Arts as Central to African American and African Diaspora Studies
This past December, the African American and African Diaspora Studies (AAADS) department received a $2 million grant from the Mellon Foundation to elevate and enhance its arts programming. It will include funds for an artist-in-residence, a lecture series, a new master’s degree, a postdoctoral fellow and a visiting professor.
Columbia News spoke with Professor Farah Jasmine Griffin, chair of AAADS and the William B. Ransford Professor of English and Comparative Literature and African American Studies, and Josef Sorett, associate professor of Religion and of African American and African Diaspora Studies, to learn more about the grant and their vision of how the arts are at the core of the department’s academic and community-based work.
Q. How do you envision the arts as central to the work of AAADS?
FJG: Through our teaching and scholarship we realize the arts have long been central to the intellectual project of African American and African Diaspora Studies. Long before Black Studies formally entered the academy, the thinkers who helped to give shape and vision to the field included creative artists such as James Baldwin, Toni Morrison, Katherine Dunham, Romare Bearden and others. These artists have provided complex creative works and they have been important theorists of aesthetics and politics.
The poets Sonia Sanchez and Amiri Baraka have taught classes at Columbia’s Institute for Research in African American Studies (IRAAS), a research hub that enriches AAADS’s work on the diversity of black experiences in the global diaspora. The late composer/pianist Geri Allen conducted a week-long residency and partnered with us in conceiving of and presenting symposia and performances. Choreographer Camille Brown was an important member of the planning committee for the Institute’s historic Black Girl Movement Conference. More recently, in celebration of IRAAS’s 25th anniversary in April 2019, we featured South African contemporary artist Mary Sibande. It was her first solo exhibition in New York, held at Columbia’s Leroy Neiman Gallery. The Mellon Funded Arts Initiative will allow us to institutionalize these kinds of partnerships through long-term support that helps sustain the centrality of the arts to our curriculum and our broader intellectual community.
Q. What are the components of the grant?
FJG: There are five areas that the grant will focus on. For each year of the grant we will host an artist-in-residence, a highly respected, prominent artist or an emerging artist of demonstrated promise. The artist-in-residence will interact with our students and faculty through a series of seminars, studio visits and/or workshops. It will support a year-long masters of arts program geared toward contemporary art in the urban context within local community-based arts and social justice non-profits. The grant will also allow for a post-doctoral fellow to teach students and help integrate the arts into the AAADS curriculum. Finally, the department will host the “Arts Conversation Series” curated by prize-winning novelist Ayana Mathis.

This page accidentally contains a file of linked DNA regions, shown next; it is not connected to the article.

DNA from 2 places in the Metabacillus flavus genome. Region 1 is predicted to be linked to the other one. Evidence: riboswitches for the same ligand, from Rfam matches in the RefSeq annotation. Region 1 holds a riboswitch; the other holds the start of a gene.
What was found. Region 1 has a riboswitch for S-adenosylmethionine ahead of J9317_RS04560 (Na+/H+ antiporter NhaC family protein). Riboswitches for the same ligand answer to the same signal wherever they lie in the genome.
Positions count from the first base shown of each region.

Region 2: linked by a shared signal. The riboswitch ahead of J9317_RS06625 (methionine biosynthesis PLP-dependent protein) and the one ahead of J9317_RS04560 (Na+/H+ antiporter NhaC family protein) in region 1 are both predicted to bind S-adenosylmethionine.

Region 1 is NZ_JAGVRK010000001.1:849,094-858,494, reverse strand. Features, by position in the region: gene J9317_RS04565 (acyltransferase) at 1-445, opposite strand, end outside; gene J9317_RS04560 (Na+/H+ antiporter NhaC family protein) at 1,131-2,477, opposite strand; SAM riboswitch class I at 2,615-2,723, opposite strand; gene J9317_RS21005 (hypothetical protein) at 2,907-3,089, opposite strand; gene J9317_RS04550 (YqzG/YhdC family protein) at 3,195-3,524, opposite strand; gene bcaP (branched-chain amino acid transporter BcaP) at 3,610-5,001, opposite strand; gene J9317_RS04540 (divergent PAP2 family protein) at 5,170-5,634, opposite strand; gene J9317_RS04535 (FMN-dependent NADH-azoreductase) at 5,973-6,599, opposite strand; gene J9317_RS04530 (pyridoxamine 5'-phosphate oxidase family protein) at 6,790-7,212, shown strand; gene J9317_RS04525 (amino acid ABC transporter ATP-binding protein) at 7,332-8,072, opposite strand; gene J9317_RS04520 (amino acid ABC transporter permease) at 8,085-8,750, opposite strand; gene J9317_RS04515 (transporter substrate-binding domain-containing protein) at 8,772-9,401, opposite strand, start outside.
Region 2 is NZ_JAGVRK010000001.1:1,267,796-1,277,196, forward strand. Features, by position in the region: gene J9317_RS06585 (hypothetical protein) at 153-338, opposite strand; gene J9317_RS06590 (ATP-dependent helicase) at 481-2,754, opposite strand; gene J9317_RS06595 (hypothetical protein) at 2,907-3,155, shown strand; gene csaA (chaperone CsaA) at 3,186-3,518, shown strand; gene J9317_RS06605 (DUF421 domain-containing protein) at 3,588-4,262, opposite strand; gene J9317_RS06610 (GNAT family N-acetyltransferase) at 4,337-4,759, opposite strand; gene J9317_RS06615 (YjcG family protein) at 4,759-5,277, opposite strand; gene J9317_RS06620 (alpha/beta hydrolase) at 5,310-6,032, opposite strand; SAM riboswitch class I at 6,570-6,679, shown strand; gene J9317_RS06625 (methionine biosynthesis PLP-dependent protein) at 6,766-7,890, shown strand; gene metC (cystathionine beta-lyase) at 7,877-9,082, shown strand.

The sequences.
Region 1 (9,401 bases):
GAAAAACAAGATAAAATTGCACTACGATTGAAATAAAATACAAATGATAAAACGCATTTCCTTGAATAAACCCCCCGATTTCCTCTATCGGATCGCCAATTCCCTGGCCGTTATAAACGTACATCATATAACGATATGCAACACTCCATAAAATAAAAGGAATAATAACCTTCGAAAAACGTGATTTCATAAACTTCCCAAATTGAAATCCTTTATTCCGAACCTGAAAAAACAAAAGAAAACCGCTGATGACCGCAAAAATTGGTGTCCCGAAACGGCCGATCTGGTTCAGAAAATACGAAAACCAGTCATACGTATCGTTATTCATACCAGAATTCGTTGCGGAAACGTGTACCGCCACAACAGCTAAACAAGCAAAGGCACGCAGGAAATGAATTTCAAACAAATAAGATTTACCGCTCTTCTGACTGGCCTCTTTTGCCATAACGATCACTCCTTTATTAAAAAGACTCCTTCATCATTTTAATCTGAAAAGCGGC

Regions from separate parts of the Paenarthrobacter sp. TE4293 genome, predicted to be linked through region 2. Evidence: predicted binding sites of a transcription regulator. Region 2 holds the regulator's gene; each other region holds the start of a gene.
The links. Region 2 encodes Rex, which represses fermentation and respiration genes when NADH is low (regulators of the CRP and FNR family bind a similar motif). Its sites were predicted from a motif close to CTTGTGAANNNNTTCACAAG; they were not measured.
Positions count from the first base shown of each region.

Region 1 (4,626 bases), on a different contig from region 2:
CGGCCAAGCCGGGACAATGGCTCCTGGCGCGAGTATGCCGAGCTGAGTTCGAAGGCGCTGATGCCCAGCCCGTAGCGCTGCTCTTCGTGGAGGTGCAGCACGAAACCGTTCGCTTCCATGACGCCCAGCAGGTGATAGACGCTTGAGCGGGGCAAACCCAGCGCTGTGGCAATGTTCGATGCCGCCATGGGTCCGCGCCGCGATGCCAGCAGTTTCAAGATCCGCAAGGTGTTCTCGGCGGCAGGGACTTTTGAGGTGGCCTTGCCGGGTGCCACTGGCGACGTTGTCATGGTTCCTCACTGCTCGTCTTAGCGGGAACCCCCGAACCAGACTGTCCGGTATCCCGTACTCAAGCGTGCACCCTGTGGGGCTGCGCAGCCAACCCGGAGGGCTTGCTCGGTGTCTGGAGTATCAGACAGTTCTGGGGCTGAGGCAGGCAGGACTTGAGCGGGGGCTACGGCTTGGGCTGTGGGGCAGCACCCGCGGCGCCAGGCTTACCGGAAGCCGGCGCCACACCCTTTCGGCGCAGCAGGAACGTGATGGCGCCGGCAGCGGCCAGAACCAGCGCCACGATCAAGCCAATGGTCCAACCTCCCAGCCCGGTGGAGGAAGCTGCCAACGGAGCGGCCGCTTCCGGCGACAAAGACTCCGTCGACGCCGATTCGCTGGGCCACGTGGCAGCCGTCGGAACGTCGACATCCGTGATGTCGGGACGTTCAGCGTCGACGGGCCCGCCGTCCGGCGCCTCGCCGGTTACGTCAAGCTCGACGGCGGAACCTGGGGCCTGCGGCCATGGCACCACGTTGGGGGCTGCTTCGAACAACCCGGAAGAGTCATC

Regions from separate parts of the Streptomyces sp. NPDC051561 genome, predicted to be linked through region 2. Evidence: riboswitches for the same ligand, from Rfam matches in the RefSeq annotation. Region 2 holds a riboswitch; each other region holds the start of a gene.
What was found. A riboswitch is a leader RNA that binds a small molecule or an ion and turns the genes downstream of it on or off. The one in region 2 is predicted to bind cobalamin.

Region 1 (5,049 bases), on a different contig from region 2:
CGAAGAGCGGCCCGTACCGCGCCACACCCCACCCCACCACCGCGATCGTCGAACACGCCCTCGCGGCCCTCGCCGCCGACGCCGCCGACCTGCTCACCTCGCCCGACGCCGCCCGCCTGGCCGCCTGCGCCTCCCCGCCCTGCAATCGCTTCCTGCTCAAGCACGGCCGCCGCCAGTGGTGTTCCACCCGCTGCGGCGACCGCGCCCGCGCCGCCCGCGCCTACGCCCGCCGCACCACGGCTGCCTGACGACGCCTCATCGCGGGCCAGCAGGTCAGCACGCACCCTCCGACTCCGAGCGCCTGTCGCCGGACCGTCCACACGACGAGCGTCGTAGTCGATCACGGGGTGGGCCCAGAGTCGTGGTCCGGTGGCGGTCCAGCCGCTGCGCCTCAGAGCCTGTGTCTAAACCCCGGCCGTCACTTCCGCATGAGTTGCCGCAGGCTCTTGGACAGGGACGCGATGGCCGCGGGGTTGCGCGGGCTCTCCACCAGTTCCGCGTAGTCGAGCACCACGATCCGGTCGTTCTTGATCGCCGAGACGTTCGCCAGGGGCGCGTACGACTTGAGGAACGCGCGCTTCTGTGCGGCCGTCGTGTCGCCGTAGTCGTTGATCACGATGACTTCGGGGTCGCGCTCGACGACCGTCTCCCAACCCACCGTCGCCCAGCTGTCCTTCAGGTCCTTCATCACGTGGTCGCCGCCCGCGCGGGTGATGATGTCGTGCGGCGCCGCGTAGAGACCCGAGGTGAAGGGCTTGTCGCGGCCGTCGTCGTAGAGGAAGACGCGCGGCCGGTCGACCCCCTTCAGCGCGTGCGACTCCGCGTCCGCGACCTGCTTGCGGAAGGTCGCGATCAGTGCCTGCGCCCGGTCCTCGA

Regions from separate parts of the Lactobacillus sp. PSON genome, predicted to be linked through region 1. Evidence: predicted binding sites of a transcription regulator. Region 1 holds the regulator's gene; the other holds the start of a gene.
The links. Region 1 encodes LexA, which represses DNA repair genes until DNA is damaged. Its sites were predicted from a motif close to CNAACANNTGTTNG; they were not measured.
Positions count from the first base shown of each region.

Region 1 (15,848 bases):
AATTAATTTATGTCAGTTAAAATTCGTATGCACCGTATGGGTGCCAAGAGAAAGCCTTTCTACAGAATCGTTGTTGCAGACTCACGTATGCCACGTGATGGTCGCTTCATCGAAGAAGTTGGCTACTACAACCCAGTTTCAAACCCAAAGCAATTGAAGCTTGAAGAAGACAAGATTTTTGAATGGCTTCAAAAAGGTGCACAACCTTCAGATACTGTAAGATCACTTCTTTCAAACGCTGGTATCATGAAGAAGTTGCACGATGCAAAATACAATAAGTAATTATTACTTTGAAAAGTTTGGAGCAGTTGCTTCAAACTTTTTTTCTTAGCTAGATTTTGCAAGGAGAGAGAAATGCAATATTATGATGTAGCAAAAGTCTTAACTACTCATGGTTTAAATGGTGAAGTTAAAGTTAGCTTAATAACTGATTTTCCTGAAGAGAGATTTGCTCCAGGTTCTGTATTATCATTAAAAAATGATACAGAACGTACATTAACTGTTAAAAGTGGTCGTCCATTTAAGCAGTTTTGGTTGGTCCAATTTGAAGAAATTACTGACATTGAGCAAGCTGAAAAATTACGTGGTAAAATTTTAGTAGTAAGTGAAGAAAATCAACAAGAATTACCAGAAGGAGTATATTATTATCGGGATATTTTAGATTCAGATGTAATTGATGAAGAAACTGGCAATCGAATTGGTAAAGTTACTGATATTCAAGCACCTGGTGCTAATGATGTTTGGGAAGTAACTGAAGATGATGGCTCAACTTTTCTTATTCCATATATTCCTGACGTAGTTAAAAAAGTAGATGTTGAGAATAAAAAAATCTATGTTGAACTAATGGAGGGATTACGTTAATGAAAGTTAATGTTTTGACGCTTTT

Q. This is an arts-based grant, but will AAADS reach across disciplines to do this work? If so, how?
JS: The way this initiative prioritizes the arts is deeply informed by the influence of other disciplines, both historically and in the contemporary moment. And the kinds of work that this grant will foster—both in the classroom and in public programming—will be attuned to the kind of generative possibilities that emerge when the arts and the full range of academic disciplines that comprise African American and Africa Diaspora Studies are kept in active conversation.
For instance, how does one think about the artistic craft of Zora Neale Hurston, Pearl Primus or Katherine Dunham without an understanding in anthropology? Or how was sociology important to writers like Langston Hughes, Richard Wright and Ann Petry? It's hard to imagine the history of the arts in African American life without the influence of the social sciences, even in accounting for a range of black writers—such as Robert Hayden, Ralph Ellison or Albert Murray—who argued against the imposition of social scientific categories on their artistic practices.
Q. What is the significance of this grant at Columbia?
FJG: The Mellon Foundation's support of our department in the form of this grant is especially significant. The grant signals a new way of conceptualizing the relationship of the arts to both our research and teaching in that it values artists and their work not only as subjects of analysis, but also as central to helping shape our understanding of history, society and culture. We train our students to be creative and critical thinkers who have strong analytical skills; we also hope to help them acquire a creative, imaginative intelligence as well. These skills are necessary to confront the ever complicated cultural, political and ecological problems and issues that we face. The grant provides us the resources to more fully partner with other centers, departments and schools at Columbia and as well as institutions in the surrounding community and city.